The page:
Fig. 4
figure 4

ITC-induced DNA damage is independent from cells proliferation rate and HDAC activity. PC-3 cells were cultured for 72 h in medium supplemented with 9% (control) or 0% fetal bovine serum (FBS) to decrease proliferation rate. Then cells were harvested to determine a cells number and b cell-cycle distribution, or c were treated with the vehicle (DMSO; c), 40 µM SFN, 10 µM PEITC or 20 µM Etoposide (Etop; positive control) for 3 h and the percentage of cells with p-H2A.X was determined by flow cytometry. The results are expressed as the mean ± SE of 3 independent experiments. d HDFa and PC-3 cells were treated for 3 h with indicated concentrations of SFN, PEITC, equal amount of the vehicle (DMSO; c) or 200 nM TSA (positive control). HDAC I/II activity was measured by HDAC I/II Glo Assay and activity of controls was taken as 100%. The results are expressed as the mean ± SE of two independent experiments. The statistical significance of differences between respective samples was determined by t test (a) or one-way ANOVA followed by Bonferroni’s multiple comparison test (c, d), where asterisk indicates significant differences between groups (p < 0.05); n.s. non significant

It has been shown that ITCs inhibit histone deacetylases (HDAC) [20]. Acetylated DNA is more sensitive to DNA-damaging agents. Moreover, histone acetylation influences replication fork velocity, and thus, genome stability [21]. In addition, acetylation of some enzymes engaged in DNA repair regulates their stability [22]. Thus, we compared activity of HDAC in ITC-treated normal and cancer cells. Figure 4d shows that ITCs inhibited HDACI/II, indeed; however, a degree of this inhibition was similar in HDFa and PC-3 cells, while it was still lower than that in cells treated with TSA (HDAC I/II inhibitor; a positive control).

DNA repair is more efficient in normal than cancer cells

Elevated levels of DSB in cancer cells might result from inefficient DNA repair compared to normal cells. To validate such hypothesis, we treated both cell lines with SFN, PEITC or etoposide (as a positive control) for 3 h, replaced medium, and analyzed γH2A.X level after 3 or 16 h of culturing in a drug-free medium. As shown in Fig. 5a, b, γH2A.X was reduced much more efficiently in normal than cancer cells.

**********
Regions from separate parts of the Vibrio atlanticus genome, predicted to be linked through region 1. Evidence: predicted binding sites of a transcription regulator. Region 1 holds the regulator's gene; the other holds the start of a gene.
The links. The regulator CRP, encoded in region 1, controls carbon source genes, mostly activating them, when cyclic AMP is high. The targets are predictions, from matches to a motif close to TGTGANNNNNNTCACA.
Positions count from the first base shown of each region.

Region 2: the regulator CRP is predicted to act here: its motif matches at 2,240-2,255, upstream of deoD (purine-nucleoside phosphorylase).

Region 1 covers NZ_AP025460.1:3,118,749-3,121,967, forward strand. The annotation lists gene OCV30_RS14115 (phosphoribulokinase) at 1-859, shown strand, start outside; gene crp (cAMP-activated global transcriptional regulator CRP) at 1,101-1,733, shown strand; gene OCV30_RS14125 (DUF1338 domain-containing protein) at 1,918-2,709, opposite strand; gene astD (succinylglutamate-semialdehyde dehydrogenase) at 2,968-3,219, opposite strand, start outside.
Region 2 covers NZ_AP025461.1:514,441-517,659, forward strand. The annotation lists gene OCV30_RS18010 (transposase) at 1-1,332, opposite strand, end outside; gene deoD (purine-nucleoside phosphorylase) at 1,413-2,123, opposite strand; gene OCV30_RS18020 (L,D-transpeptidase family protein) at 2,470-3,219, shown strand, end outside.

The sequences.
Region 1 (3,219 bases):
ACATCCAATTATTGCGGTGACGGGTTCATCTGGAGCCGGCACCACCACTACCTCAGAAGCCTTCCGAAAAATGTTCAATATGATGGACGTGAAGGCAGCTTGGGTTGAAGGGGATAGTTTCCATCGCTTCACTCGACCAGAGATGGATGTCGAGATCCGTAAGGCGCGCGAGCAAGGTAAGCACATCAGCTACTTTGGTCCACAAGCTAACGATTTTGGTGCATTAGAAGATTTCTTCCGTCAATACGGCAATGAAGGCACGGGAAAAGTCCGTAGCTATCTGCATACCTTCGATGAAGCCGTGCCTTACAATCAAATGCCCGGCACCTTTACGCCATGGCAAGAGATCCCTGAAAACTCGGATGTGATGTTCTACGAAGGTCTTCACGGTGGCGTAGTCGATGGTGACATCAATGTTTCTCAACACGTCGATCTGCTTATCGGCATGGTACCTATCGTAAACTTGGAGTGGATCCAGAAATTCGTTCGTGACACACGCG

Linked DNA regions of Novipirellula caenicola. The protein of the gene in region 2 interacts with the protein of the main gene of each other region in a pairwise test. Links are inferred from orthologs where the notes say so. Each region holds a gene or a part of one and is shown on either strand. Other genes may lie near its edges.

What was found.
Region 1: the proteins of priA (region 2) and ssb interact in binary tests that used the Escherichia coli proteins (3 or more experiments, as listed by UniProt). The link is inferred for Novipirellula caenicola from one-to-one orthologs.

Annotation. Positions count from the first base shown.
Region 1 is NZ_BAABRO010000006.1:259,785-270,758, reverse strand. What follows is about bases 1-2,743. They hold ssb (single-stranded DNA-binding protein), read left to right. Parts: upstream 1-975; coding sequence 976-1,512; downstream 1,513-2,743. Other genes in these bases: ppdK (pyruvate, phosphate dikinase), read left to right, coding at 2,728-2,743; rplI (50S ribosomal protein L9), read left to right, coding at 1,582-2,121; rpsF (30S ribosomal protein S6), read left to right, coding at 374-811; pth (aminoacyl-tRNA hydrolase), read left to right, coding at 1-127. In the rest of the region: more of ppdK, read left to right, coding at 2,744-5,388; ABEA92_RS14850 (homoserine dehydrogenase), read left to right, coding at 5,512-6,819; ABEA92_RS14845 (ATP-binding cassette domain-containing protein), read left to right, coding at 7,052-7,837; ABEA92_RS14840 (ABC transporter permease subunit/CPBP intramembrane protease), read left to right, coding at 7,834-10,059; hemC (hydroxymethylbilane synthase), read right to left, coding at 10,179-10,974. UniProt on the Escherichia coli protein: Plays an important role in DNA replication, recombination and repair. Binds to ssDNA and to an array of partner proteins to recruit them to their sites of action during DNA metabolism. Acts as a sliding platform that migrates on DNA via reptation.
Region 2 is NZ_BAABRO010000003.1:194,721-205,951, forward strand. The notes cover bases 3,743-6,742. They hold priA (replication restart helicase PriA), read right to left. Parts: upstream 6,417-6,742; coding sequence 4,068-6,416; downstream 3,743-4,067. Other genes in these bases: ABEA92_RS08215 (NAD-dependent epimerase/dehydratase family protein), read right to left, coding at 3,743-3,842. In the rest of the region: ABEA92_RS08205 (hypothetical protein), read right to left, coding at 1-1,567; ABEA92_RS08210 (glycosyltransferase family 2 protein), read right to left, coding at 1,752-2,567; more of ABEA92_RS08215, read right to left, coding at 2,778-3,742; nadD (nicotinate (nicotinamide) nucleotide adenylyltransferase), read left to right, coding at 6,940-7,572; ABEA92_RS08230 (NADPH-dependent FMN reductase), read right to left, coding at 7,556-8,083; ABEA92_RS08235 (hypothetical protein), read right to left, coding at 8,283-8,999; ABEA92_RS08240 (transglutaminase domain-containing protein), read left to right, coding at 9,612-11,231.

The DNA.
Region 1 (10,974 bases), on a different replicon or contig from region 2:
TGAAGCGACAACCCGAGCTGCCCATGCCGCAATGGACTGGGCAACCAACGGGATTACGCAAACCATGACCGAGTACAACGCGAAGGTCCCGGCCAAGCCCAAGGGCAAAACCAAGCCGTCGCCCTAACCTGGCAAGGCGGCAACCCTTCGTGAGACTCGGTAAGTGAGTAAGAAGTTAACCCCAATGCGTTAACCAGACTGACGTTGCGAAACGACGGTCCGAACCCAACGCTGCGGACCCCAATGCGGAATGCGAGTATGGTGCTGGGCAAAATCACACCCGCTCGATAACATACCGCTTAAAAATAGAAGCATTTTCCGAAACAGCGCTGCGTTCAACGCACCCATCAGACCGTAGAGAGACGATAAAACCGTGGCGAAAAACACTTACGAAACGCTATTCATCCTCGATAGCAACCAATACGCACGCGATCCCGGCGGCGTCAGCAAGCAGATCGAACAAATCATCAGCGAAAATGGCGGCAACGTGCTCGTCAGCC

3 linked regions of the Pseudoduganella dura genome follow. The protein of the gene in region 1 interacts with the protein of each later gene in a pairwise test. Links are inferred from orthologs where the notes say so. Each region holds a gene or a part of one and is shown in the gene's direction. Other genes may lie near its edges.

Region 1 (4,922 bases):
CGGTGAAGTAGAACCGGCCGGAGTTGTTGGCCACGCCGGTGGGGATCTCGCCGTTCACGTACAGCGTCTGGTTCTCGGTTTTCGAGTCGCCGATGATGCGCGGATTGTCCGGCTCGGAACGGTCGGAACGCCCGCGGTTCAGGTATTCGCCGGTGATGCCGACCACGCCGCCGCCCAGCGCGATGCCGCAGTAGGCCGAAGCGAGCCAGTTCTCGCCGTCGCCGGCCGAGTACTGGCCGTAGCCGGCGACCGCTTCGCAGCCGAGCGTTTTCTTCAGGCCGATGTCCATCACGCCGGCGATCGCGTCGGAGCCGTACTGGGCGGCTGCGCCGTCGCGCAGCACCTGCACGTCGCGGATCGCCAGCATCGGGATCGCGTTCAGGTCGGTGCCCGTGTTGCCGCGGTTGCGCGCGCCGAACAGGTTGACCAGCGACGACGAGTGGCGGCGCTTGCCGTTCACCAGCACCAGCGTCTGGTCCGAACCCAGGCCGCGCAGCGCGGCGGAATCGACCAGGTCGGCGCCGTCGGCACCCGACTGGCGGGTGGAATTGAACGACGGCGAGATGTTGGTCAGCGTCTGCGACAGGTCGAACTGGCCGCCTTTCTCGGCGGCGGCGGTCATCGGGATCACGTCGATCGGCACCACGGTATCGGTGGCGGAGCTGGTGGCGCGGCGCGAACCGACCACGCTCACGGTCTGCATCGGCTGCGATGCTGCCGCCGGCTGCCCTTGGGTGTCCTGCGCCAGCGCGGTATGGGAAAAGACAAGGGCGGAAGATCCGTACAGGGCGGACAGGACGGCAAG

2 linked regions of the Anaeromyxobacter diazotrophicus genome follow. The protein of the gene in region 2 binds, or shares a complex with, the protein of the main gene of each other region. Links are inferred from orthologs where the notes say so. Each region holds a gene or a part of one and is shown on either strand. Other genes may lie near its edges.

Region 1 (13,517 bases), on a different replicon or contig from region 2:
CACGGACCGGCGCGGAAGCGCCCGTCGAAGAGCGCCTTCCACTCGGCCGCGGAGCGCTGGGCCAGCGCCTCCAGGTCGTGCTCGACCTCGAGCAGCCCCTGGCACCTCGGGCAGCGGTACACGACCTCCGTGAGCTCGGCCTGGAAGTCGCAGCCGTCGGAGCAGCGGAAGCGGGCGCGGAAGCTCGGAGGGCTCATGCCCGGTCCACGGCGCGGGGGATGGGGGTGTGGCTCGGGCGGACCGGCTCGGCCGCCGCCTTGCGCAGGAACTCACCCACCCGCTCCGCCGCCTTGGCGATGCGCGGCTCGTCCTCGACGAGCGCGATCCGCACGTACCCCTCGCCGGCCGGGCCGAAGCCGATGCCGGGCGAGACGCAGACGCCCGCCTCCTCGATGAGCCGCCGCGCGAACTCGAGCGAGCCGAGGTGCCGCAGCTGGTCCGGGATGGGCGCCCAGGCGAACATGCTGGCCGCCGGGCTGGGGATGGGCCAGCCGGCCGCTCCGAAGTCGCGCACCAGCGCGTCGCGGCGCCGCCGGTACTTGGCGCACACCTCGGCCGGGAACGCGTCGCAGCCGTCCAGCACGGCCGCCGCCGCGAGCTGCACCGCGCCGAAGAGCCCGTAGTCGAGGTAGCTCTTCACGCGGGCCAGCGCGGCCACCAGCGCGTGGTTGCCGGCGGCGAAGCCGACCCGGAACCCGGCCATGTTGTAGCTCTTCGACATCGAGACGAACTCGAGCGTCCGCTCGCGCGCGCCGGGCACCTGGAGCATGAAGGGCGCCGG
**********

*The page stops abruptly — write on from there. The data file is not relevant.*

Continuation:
Fig. 5
figure 5

DNA repair is more efficient in normal than cancer cells. HDFa and PC-3 (a, b) or PNT2 (e, f) were treated with DMSO (control), 40 µM SFN, 10 µM PEITC or 20 µM Etoposide (Etop) for 3 h, then, either cells were collected or medium was exchanged for a drug-free one and cells were allowed to recover for additional 3 or 16 h. Percentages of cells in described above variants were determined by flow cytometry. The statistical significance of differences between respective samples was determined by one-way ANOVA followed by Bonferroni’s multiple comparison test, where ^ indicates significant difference between ITCs or etoposide-treated and respective control (DMSO-treated cells) and * indicates significant difference between cancer and noncancerous cells (p < 0.01); n.s. non significant. c, d Levels of p-RPA32 (Ser4/Ser8), CtIP and HDAC3 proteins were determined by immunoblotting. The blots were stripped and reprobed with anti-β-actin antibody to ensure equal protein loading. Shown are representative images of three independent experiments. g ITCs inhibit DNA replication in PNT-2 prostate epithelial cells. Cells were cultured in the presence of 2 µCi/ml of methyl-3H-thymidine. Thymidine incorporation was determined by liquid scintillation. Radioactivity of controls was taken as 100%. The results are expressed as the mean ± SE of two or three independent experiments. Significantly different at p < 0.001 (*) or p < 0.05 (^) compared with control by one-way ANOVA followed by Bonferroni’s multiple comparison test. h Summary of the present study: ITCs inhibit DNA replication in both, cancer and noncancerous cells which leads to DNA damage. DNA damage response is more efficient in normal than cancer cells, thus normal cells recover, while cancer cells continue cell cycle with unrepaired DNA which leads to their death

To investigate this phenomenon in more details, we analyzed the levels of two proteins engaged in DNA damage repair: p-RPA32 (Ser4/Ser8), necessary for each major DNA repair pathway, and CtIP which is a key player in homologous recombination repair activated by DSB. Figure 5c, d shows that upon ITCs treatment, the phosphorylation of RPA32 at Ser4/Ser8 increased in both cell lines; however, after removal of genotoxic agents, it decreased in HDFa, while remained at a high level in PC-3 cells. Similar trend was observed in the case of CtIP level. Stability of CtIP is inversely regulated by its acetylation. As it is a target of HDAC3, we determined whether ITCs influence HDAC3 level. As shown in Fig. 5c, d, HDAC3 level in ITC-treated HDFa cells increased and remained at this level in cells cultured without SFN or PEITC. In PC-3 cells, 3-h exposition to ITCs did not change the level of HDAC3, and release to drug-free medium upregulated its level after 3 h of culturing, while it decreased at later times.

Next, we used another model of noncancerous cells, PNT2 normal adult prostatic epithelial cells, to analyze their response to ITCs. As shown in Fig. 5g, 3-h treatment with SFN or PEITC resulted in inhibition of DNA replication in PNT2 cells. It also moderately increased γH2A.X level, which lowered after further incubation in ITC-free medium (Fig. 5e). Much more pronounced DSB was induced by etoposide; however, it dropped efficiently already after 3-h culture in a drug-free medium, which resembles response of HDFa fibroblasts to DNA-damaging agents (Fig. 5b, f for comparison).